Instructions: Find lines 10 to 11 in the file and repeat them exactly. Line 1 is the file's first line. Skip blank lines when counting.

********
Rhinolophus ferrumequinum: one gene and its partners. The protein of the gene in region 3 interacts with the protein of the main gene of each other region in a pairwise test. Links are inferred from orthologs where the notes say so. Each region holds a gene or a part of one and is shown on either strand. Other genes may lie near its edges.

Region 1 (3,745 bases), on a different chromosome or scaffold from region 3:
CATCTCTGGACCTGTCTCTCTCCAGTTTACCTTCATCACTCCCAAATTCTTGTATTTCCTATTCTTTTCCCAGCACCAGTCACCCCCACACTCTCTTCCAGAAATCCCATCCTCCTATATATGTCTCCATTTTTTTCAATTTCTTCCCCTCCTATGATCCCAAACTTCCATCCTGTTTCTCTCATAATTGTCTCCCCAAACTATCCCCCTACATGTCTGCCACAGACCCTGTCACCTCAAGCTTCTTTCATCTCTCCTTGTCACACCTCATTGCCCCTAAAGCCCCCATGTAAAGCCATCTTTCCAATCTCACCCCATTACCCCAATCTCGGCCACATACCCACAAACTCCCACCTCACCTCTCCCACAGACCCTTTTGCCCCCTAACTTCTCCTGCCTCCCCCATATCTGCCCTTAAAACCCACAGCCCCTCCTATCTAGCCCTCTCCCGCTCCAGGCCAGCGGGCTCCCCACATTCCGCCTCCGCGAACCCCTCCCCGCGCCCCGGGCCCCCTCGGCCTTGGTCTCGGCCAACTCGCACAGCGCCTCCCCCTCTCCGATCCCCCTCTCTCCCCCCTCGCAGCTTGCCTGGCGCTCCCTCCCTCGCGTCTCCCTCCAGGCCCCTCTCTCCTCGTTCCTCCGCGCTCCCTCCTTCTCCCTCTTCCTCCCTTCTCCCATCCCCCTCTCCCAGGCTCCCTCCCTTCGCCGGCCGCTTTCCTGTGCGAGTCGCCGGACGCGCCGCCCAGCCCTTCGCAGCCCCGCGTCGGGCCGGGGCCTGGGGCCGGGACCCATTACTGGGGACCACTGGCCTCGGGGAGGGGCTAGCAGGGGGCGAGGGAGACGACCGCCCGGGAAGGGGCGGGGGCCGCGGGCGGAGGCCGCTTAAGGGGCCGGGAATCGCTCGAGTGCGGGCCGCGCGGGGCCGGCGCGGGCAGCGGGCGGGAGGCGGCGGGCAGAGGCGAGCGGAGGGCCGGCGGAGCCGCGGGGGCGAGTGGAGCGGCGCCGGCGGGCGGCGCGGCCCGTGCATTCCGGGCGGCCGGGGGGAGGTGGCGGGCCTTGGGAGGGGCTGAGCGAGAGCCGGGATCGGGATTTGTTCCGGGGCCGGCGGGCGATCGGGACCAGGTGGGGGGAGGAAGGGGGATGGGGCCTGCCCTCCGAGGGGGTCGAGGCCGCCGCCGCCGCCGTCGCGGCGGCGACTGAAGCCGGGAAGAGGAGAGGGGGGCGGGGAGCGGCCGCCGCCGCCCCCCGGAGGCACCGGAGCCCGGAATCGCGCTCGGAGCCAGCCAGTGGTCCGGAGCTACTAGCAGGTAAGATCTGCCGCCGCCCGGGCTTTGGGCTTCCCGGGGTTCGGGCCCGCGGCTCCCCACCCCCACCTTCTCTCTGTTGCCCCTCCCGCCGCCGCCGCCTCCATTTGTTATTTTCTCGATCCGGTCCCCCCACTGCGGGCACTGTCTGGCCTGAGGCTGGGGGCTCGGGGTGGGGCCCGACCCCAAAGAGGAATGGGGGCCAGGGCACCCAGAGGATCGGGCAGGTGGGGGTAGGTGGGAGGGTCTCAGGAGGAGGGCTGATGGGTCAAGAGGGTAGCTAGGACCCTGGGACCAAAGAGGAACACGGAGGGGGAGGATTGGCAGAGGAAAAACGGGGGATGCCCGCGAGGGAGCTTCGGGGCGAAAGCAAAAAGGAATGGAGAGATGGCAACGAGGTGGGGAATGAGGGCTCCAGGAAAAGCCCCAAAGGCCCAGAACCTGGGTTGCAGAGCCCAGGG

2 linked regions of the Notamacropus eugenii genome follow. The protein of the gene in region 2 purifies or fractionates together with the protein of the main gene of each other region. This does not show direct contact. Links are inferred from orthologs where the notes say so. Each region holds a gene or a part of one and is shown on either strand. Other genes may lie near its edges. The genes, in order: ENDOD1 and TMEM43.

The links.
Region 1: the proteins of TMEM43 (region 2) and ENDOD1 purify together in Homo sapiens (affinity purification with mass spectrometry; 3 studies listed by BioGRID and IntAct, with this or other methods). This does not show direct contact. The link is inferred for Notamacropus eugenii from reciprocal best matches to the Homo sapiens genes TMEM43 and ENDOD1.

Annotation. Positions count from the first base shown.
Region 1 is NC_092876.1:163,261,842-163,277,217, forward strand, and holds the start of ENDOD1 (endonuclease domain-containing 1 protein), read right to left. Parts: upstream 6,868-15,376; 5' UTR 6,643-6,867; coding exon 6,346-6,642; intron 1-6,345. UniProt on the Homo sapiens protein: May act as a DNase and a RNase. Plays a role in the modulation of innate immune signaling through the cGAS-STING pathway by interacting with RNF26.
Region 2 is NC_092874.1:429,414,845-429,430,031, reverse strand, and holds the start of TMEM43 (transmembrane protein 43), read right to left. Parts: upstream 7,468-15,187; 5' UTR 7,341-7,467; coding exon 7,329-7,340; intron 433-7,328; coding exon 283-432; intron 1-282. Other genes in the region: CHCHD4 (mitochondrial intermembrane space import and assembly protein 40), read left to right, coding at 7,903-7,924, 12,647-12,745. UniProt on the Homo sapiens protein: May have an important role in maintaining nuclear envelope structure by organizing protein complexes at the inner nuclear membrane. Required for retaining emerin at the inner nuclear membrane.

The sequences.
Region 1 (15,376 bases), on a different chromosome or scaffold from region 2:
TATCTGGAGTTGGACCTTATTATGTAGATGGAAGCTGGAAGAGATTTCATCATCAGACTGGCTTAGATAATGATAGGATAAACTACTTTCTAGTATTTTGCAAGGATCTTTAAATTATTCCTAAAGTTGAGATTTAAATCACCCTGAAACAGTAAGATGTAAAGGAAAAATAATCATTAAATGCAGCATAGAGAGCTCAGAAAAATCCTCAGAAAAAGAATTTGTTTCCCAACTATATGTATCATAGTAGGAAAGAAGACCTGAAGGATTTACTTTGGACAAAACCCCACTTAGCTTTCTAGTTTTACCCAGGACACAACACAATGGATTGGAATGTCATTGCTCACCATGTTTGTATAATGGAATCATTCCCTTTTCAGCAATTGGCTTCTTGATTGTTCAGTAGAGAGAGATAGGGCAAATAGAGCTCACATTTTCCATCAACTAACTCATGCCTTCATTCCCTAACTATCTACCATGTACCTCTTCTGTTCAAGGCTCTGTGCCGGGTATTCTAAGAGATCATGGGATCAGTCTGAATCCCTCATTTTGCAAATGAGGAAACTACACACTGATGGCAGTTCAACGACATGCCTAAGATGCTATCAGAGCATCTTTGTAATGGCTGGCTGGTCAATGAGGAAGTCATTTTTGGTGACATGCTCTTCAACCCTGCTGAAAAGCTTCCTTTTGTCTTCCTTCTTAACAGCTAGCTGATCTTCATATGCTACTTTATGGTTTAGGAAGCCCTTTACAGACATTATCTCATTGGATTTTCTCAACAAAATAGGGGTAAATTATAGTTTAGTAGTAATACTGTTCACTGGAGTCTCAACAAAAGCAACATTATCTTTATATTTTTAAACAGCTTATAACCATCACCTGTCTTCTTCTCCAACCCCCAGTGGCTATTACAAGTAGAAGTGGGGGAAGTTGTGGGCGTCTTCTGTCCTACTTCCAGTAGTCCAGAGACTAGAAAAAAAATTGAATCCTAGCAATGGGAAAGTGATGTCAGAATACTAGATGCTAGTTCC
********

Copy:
The sequences.
Region 1 (15,376 bases), on a different chromosome or scaffold from region 2: